Dinosaur National Monument
Investigate the real Jurassic Park
It’s a park to make Steven Spielberg proud, with not only one of the world’s largest concentrations of dinosaur bones from the Jurassic Period ever discovered, but also white-water rafting wild enough to make the most jaded action-film fan squeal. Dinosaur National Monument straddles the Utah-Colorado border, with 210,000 acres of some of the roughest and most gorgeous canyons and mountains in the American West.
Twenty miles east of Vernal, Utah, is the Dinosaur Quarry (accessible only from the Utah side), the destination for most day visitors to the 325-square-mile monument. More than 1,500 bones of the so-called ‘terrible lizards’ that lived here 150 million years ago have been exposed on a 200-foot rock face. You’ll see the remains of the 34-ton, 75-foot Apatosaurus (previously known as Brontosaurus), and the smaller Ornitholestes, meaning ‘bird robber’. Full-size dinosaur replicas round out the displays, with depictions of how these fascinating animals moved and lived.
To the east, at the Canyon Area Visitor Center near the town of Dinosaur, Colorado, you can watch a video about the park and take a hike on a short nature trail into the high desert. Better yet, take the ultra-scenic 30-mile ‘Journey Through Time’ drive north on Harpers Corner Road. It ends at the start of a strenuous but worthwhile two-mile hike from Harpers Corner Trail to a knee-weakening overlook 2,300 feet above Echo Park, where you’ll see the 1,000-foot Steamboat Rock rising above the confluence of the Yampa River, the last free-flowing tributary of the Colorado, and the Green River.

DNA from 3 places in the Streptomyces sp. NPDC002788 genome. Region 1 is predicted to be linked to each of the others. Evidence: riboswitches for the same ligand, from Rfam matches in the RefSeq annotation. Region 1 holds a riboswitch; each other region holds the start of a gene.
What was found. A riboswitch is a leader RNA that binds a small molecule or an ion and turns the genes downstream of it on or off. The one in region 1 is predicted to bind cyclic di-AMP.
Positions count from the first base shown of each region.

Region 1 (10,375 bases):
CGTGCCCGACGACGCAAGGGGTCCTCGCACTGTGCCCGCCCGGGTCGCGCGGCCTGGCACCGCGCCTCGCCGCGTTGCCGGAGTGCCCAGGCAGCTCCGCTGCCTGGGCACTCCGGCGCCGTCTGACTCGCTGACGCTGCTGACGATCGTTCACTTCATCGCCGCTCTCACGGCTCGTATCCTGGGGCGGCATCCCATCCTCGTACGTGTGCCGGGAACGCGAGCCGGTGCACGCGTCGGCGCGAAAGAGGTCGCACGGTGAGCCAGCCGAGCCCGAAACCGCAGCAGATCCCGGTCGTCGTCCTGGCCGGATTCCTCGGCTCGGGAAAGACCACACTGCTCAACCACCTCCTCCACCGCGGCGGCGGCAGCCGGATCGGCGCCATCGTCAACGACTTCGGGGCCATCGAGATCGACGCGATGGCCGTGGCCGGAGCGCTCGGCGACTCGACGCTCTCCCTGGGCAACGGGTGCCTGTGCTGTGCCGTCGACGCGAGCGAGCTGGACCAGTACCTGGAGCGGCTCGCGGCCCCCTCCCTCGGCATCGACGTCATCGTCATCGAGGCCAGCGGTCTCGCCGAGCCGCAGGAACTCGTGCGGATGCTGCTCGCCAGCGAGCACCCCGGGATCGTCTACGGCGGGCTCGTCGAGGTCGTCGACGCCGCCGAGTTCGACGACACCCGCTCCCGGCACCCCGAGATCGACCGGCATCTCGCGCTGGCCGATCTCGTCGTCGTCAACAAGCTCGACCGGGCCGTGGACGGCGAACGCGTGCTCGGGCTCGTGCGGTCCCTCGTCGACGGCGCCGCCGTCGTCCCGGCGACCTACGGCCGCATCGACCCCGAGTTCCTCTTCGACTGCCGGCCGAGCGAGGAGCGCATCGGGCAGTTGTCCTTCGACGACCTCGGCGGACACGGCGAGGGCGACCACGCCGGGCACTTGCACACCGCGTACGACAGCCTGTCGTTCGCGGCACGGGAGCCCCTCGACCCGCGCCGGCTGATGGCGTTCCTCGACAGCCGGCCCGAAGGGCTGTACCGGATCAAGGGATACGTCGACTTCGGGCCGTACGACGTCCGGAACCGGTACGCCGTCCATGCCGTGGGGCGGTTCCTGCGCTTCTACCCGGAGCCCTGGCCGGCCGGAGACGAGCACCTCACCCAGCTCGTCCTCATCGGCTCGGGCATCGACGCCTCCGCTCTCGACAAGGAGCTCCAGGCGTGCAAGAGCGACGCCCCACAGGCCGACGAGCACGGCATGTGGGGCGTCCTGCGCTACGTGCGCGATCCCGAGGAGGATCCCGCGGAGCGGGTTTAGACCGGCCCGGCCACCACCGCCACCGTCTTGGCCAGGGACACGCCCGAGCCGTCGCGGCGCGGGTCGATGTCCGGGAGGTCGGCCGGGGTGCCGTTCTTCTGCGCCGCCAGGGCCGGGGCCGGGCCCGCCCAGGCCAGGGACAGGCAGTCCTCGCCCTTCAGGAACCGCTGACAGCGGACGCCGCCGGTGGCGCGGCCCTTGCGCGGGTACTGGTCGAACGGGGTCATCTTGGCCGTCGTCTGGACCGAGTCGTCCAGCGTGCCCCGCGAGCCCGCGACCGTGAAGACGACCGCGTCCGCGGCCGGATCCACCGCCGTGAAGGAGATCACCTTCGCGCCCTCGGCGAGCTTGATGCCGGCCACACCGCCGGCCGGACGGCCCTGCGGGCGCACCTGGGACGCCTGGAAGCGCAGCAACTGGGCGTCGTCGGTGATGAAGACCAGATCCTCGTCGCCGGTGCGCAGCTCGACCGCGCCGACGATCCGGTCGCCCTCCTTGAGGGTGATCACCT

One of the best ways to see this magnificent country is by water, and the monument is as popular for its rafting as it is for its prehistoric skeletons. Choose from two rafting options: the three- to four-day trip down the Green River, starting at the Gates of Lodore (which 19th-century explorer John Wesley Powell described as “a mountain drinking a river”) and ending at Split Mountain Campground near the Dinosaur Quarry; or the four- to five-day trip down the Yampa from Deerlodge Park to Split Mountain. Both offer rapids up to Class IV, and a journey through canyons older than time, where you just might find yourself watching out for a Diplodocus.
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Trip idea text ©Patricia Schultz. For contact information about the places mentioned and many more USA trip ideas, see Patricia Schultz's blockbuster book.